Like, I’ve heard the most unsavory stories regarding several society bitches from one hairdresser I shared with them in the past. Let’s not names but when one well-heeled matrona was supposedly giving into to daily binges with alcohol because she probably couldn’t deal with her banker husband being gay, I heard it first from our hairdresser even before the story made the rounds of the upper-crust grapevine.
Also, I found out about which popular boylet artista was visiting this very gay CEO of a large conglomerate from my other hairstylist because he always asks the latter to cut his hair at his chi-chi condo somewhere in Taguig. Moral of the story, h’wag ka magpa-home service, lolah!
Earlier this year, another stylist close to the media told me about the impending resignation of his friend—an editor of a major publication—and her reasons for doing so, two months before her colleagues even knew about it.
Fortunately for these people, I’ve never taken advantage of their confidences with their hairstylists by publishing their stories, primarily because I’m not a gossip columnist. The only thought I give to these tasty tidbits is to ask other people in their circles if they’re true. (Good journalist that I am, I adhere to the two-source rule…meaning, I only give the story some credibility if another person close to the subject confirms my hairstylist’s chica, hehe.)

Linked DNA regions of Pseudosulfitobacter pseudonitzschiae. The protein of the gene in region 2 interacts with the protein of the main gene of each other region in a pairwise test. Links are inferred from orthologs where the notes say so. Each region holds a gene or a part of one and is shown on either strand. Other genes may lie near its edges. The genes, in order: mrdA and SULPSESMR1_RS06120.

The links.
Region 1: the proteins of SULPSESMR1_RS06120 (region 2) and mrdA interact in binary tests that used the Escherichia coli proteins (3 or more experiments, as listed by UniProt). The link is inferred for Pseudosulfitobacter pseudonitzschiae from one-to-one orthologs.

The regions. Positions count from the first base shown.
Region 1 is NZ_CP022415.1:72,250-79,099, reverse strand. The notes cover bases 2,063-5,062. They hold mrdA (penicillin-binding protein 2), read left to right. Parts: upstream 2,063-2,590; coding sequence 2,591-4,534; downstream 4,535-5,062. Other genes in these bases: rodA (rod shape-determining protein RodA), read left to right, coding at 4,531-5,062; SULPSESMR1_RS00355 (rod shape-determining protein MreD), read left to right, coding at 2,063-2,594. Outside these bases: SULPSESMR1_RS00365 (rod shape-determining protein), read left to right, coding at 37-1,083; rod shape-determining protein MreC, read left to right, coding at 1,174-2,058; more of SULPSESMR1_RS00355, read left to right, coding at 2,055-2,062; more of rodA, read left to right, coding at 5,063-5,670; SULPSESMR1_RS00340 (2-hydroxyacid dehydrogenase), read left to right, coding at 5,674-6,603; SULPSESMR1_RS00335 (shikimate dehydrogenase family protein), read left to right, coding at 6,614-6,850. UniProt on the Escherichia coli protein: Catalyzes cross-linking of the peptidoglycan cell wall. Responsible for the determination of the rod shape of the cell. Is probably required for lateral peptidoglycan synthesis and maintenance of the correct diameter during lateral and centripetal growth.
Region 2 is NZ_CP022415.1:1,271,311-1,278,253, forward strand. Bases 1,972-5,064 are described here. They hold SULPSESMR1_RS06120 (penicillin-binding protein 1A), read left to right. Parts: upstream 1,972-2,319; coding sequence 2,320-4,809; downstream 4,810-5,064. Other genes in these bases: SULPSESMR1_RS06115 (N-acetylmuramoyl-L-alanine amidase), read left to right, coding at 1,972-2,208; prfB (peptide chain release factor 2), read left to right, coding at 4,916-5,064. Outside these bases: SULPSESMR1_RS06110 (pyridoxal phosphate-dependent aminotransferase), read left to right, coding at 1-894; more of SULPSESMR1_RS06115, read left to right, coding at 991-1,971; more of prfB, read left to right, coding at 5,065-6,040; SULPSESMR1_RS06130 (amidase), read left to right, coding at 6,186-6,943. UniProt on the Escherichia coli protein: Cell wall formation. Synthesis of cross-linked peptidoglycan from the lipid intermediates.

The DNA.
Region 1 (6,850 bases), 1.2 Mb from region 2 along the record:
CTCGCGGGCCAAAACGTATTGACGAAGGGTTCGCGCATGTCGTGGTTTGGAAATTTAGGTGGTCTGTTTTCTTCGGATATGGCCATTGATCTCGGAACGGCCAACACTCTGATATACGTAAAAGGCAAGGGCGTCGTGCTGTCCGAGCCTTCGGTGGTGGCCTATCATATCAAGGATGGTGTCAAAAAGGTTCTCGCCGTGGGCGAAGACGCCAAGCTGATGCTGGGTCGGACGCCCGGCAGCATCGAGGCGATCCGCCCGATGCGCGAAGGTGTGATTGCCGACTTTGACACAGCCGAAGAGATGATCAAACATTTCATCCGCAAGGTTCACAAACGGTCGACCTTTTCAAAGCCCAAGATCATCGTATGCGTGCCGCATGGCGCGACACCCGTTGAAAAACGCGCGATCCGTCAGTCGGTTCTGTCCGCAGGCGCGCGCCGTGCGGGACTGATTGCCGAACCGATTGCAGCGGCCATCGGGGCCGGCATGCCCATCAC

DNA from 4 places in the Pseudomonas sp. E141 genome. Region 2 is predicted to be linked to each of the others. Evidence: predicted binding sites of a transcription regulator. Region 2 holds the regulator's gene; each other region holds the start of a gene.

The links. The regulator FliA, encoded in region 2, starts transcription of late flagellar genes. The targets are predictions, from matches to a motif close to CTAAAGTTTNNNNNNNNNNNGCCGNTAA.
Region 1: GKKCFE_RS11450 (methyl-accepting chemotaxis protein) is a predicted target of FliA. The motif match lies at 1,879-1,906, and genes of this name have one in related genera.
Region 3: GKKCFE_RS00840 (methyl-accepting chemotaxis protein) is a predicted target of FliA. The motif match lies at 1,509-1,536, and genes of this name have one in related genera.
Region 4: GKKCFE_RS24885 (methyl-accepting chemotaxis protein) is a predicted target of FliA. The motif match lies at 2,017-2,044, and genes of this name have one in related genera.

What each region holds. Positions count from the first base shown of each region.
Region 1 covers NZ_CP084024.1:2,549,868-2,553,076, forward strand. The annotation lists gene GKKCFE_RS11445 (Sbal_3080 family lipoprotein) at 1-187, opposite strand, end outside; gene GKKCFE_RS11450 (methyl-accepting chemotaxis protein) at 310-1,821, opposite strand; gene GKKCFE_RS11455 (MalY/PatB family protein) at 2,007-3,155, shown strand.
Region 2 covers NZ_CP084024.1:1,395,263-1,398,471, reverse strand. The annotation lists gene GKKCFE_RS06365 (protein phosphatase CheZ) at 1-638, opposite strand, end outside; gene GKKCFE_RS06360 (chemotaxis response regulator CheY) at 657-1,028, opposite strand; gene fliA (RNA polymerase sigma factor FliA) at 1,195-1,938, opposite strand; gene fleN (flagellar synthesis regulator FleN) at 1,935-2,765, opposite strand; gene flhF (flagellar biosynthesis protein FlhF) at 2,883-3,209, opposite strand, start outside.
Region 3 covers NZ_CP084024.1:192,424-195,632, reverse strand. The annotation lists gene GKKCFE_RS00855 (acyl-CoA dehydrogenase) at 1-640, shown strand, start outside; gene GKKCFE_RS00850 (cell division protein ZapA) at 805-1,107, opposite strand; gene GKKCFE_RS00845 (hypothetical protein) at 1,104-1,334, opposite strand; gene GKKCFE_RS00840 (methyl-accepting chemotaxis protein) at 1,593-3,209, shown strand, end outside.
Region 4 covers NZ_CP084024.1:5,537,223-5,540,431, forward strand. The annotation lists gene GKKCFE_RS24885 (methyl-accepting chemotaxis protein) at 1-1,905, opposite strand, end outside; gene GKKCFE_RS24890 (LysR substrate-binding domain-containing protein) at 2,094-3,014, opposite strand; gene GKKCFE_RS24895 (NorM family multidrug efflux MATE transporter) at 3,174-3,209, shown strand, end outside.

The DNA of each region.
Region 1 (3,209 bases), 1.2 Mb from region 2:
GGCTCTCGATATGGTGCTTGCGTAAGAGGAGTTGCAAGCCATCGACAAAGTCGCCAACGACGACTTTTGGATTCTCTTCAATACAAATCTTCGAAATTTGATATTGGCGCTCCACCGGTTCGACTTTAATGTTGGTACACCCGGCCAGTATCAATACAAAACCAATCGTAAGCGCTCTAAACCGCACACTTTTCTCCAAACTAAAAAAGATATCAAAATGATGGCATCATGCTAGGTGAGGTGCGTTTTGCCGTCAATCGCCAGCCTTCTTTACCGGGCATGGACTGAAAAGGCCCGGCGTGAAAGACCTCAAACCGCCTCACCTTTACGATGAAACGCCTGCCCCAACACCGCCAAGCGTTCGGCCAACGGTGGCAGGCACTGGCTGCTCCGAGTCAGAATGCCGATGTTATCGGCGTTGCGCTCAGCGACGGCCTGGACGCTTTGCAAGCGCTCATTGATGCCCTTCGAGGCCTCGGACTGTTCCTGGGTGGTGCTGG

Speaking of chica, those new photos of Gretchen Barreto and the unknown man she seems to be getting cutesy with, which are being spammed to entertainment/lifestyle columnists, are obviously part of an ad campaign for yet another product we don’t need. Why anyone would trust Greta’s word about anything to begin with is beyond me. Okay, okay, so I’m probably not the target market for this product, whatever it is. But in fairview, I would really like to know who her hairstylist is, not because I want to know more about her dull private life, but because her bob is really cute. Obvious bang pinagaya si Posh Spice?
Anyway, I muse over these revelations from hairdressers about their favorite clients as I try to find myself another stylist. For close to five years, my hair has been in a short do with part of my front locks tucked behind my ears. I’ve tried two different hairstylists apart from the regular one I usually go to when I’m in Makati City, in the hope that someone would be as adventurous as I am to whip my hair into an edgier style. (Once upon a time, my hair used to be dyed torquoise so you can imagine how bored I am with my current do right now.)